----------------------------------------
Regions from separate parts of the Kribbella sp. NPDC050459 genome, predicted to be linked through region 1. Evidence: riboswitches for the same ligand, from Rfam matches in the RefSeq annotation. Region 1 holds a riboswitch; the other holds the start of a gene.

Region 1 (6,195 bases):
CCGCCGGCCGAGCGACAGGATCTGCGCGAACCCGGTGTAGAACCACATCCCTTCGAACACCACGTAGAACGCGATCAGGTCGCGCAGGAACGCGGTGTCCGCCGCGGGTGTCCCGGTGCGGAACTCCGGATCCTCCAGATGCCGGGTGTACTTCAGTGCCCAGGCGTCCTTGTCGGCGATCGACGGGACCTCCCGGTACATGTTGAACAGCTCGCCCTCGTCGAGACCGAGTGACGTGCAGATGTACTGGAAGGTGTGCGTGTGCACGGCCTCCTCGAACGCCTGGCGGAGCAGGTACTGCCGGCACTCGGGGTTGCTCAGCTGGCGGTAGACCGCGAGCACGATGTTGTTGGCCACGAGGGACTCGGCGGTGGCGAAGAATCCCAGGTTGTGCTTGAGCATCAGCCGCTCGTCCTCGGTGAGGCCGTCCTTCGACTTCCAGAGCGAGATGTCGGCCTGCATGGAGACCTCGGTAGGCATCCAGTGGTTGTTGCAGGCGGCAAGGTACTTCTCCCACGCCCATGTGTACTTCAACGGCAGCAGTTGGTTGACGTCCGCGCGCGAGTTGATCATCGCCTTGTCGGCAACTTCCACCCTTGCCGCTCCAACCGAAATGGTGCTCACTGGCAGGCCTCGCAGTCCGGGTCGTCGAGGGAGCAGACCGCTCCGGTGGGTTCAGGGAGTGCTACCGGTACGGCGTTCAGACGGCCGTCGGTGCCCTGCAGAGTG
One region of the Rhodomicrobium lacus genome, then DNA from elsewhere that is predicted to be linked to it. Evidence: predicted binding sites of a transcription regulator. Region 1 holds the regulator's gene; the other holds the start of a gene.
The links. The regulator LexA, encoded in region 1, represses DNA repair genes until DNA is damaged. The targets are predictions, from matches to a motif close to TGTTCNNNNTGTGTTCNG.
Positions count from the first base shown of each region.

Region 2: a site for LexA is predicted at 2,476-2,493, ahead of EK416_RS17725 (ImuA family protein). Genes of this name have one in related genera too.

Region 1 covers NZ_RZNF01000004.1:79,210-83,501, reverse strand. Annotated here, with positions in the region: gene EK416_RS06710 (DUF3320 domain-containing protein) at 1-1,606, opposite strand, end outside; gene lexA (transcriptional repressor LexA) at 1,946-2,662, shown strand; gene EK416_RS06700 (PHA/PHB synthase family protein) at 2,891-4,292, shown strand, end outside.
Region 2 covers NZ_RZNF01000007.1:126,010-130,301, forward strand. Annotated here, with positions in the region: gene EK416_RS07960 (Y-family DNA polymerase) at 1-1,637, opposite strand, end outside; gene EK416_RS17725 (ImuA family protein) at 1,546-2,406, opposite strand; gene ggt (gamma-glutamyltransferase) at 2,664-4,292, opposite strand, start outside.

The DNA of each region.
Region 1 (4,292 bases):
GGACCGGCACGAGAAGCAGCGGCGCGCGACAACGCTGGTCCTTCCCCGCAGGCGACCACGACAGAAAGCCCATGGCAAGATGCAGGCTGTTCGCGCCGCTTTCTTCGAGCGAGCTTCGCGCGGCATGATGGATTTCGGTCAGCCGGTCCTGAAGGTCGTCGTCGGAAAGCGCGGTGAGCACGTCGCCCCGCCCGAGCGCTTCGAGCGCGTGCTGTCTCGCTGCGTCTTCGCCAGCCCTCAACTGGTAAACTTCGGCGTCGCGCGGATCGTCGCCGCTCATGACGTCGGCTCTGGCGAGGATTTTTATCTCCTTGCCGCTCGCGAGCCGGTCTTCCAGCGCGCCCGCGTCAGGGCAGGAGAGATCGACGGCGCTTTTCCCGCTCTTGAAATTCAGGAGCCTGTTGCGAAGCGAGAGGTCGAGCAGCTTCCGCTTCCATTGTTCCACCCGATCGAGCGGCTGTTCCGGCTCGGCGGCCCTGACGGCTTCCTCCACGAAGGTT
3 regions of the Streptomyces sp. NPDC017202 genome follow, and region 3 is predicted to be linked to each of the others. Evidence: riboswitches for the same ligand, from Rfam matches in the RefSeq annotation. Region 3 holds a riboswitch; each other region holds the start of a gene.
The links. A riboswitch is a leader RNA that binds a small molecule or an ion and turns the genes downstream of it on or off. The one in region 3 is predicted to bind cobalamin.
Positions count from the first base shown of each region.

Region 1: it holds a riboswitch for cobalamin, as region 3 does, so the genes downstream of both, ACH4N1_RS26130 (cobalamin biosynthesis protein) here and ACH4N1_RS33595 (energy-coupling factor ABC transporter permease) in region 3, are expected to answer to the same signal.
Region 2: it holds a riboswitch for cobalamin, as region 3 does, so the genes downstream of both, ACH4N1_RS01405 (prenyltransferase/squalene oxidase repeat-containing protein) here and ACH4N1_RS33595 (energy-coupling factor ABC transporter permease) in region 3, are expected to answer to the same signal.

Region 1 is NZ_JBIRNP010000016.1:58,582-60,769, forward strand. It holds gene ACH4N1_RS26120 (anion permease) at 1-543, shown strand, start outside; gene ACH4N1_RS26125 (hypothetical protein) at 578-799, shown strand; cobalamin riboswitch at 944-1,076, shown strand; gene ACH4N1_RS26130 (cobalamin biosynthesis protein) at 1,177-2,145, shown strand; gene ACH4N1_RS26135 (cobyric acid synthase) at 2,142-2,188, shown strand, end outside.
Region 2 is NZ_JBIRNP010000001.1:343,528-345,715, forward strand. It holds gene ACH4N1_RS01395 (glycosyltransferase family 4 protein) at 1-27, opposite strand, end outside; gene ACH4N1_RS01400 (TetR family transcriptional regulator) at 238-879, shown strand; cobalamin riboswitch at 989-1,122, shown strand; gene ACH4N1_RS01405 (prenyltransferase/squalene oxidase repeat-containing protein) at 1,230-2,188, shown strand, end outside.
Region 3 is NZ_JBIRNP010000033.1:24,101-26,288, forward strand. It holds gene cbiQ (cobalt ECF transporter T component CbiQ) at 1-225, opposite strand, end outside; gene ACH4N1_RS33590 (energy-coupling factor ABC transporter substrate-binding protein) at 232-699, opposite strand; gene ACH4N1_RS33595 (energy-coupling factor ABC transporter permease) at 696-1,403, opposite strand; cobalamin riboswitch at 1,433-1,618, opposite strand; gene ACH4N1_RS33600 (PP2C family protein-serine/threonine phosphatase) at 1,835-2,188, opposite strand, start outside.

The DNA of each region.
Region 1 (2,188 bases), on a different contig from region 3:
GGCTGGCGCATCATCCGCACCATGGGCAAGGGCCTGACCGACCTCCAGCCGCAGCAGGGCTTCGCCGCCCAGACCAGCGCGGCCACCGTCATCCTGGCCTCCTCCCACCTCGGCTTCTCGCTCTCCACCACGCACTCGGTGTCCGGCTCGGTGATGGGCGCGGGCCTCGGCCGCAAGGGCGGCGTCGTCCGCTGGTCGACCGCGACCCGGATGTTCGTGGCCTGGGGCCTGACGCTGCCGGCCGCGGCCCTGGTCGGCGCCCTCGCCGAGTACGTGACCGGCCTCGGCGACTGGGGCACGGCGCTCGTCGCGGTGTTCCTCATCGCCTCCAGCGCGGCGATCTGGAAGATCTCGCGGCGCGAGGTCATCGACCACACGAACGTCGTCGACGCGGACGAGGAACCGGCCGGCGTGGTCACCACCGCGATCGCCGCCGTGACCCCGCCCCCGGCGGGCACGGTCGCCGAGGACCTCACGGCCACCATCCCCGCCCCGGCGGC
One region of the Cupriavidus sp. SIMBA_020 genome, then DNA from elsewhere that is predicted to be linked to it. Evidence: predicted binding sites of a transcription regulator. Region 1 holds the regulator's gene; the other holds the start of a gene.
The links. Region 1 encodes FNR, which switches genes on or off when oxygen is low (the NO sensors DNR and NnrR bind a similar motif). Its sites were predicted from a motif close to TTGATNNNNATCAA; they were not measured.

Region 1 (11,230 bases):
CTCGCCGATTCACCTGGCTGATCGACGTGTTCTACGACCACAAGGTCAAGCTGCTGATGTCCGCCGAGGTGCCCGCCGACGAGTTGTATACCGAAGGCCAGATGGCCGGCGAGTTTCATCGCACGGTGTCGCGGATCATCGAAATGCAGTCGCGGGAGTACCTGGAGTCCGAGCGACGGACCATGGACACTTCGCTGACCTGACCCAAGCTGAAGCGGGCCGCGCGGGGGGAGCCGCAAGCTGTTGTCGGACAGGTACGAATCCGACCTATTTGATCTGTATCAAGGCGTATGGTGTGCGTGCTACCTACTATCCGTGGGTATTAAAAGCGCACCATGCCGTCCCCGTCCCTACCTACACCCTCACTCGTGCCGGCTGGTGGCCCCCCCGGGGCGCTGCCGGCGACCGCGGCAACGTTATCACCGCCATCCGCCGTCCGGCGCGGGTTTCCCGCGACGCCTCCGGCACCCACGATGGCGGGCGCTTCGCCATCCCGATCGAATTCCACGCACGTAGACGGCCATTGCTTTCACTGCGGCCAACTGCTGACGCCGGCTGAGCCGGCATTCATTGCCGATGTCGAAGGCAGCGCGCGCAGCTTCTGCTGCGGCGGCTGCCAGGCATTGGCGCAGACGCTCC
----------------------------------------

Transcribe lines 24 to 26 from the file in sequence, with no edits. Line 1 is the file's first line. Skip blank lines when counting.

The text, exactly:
One region of the Cupriavidus sp. SIMBA_020 genome, then DNA from elsewhere that is predicted to be linked to it. Evidence: predicted binding sites of a transcription regulator. Region 1 holds the regulator's gene; the other holds the start of a gene.
The links. Region 1 encodes FNR, which switches genes on or off when oxygen is low (the NO sensors DNR and NnrR bind a similar motif). Its sites were predicted from a motif close to TTGATNNNNATCAA; they were not measured.

Region 1 (11,230 bases):